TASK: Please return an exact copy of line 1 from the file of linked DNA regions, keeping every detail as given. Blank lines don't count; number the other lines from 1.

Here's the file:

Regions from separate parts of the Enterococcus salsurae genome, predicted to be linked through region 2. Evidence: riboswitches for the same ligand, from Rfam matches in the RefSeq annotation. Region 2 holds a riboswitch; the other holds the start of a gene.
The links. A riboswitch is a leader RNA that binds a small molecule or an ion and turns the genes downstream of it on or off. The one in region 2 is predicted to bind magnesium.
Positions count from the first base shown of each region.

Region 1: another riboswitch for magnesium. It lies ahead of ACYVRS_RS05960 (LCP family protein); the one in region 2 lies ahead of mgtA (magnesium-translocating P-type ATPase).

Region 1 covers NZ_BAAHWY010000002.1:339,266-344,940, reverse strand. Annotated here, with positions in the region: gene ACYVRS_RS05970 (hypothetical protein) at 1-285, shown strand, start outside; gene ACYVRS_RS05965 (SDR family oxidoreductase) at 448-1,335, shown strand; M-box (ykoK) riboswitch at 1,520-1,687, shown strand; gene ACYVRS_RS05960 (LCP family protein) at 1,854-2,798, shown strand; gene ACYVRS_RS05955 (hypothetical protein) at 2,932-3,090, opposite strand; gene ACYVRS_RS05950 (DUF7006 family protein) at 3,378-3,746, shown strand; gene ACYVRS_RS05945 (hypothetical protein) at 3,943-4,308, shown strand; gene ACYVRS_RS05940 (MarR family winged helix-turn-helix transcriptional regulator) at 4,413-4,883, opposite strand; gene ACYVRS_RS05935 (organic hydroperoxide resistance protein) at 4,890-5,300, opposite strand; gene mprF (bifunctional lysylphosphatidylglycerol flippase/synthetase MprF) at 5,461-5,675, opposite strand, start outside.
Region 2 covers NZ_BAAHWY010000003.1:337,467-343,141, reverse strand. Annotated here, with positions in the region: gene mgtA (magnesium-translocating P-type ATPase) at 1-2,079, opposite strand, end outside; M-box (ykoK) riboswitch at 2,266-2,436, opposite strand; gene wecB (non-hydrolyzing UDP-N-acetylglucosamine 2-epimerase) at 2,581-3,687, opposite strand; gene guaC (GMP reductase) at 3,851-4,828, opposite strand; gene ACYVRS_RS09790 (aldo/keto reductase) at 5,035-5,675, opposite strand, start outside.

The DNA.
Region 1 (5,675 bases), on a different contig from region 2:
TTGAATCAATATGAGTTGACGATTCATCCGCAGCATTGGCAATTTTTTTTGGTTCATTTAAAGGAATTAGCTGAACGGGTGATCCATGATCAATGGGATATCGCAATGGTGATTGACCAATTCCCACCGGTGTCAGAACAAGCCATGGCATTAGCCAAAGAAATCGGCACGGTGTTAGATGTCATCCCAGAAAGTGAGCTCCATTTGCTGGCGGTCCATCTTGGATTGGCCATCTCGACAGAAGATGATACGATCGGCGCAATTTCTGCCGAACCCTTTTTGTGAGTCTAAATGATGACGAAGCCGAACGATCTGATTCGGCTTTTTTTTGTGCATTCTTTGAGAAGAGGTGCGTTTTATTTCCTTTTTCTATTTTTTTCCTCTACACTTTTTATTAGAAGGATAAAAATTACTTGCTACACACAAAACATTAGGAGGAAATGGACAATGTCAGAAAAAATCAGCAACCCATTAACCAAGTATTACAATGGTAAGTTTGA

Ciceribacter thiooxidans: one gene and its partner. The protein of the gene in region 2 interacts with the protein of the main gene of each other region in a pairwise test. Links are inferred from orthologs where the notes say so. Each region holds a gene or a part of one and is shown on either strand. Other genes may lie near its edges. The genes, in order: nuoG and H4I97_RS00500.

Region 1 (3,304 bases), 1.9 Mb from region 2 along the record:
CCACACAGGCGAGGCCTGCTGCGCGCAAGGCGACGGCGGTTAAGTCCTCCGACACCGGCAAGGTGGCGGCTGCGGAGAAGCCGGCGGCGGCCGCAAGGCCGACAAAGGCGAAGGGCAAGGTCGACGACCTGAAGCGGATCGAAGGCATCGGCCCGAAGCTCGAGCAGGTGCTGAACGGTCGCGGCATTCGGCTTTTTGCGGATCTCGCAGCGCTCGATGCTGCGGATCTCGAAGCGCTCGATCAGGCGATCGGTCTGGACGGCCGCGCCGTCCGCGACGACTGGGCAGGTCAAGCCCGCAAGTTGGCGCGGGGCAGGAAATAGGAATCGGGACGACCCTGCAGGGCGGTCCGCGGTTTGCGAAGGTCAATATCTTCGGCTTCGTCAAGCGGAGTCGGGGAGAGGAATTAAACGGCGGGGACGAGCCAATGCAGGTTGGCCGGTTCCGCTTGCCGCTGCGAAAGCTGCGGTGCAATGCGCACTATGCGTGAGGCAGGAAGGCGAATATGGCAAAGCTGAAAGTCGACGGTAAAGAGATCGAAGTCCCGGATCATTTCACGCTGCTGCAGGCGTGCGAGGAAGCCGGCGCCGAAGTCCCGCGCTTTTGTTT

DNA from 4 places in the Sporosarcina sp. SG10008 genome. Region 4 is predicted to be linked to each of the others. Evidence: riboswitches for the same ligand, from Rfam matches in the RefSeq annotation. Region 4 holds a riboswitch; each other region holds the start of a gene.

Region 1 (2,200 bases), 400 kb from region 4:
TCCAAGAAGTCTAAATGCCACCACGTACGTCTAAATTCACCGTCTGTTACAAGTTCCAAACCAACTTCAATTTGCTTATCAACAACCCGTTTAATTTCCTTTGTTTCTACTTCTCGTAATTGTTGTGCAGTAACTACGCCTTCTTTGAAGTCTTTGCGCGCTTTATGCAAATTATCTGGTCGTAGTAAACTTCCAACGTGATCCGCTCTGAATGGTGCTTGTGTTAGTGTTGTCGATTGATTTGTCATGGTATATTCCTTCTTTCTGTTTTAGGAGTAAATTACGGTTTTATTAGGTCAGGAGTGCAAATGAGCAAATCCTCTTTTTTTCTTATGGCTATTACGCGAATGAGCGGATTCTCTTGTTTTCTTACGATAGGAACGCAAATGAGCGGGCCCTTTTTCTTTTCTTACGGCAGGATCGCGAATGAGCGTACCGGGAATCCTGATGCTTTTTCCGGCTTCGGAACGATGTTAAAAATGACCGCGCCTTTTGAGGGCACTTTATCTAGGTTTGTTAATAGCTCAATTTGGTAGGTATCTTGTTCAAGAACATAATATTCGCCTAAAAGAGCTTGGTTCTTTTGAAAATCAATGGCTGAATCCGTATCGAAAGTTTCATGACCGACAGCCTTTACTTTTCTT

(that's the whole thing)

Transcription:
Regions from separate parts of the Enterococcus salsurae genome, predicted to be linked through region 2. Evidence: riboswitches for the same ligand, from Rfam matches in the RefSeq annotation. Region 2 holds a riboswitch; the other holds the start of a gene.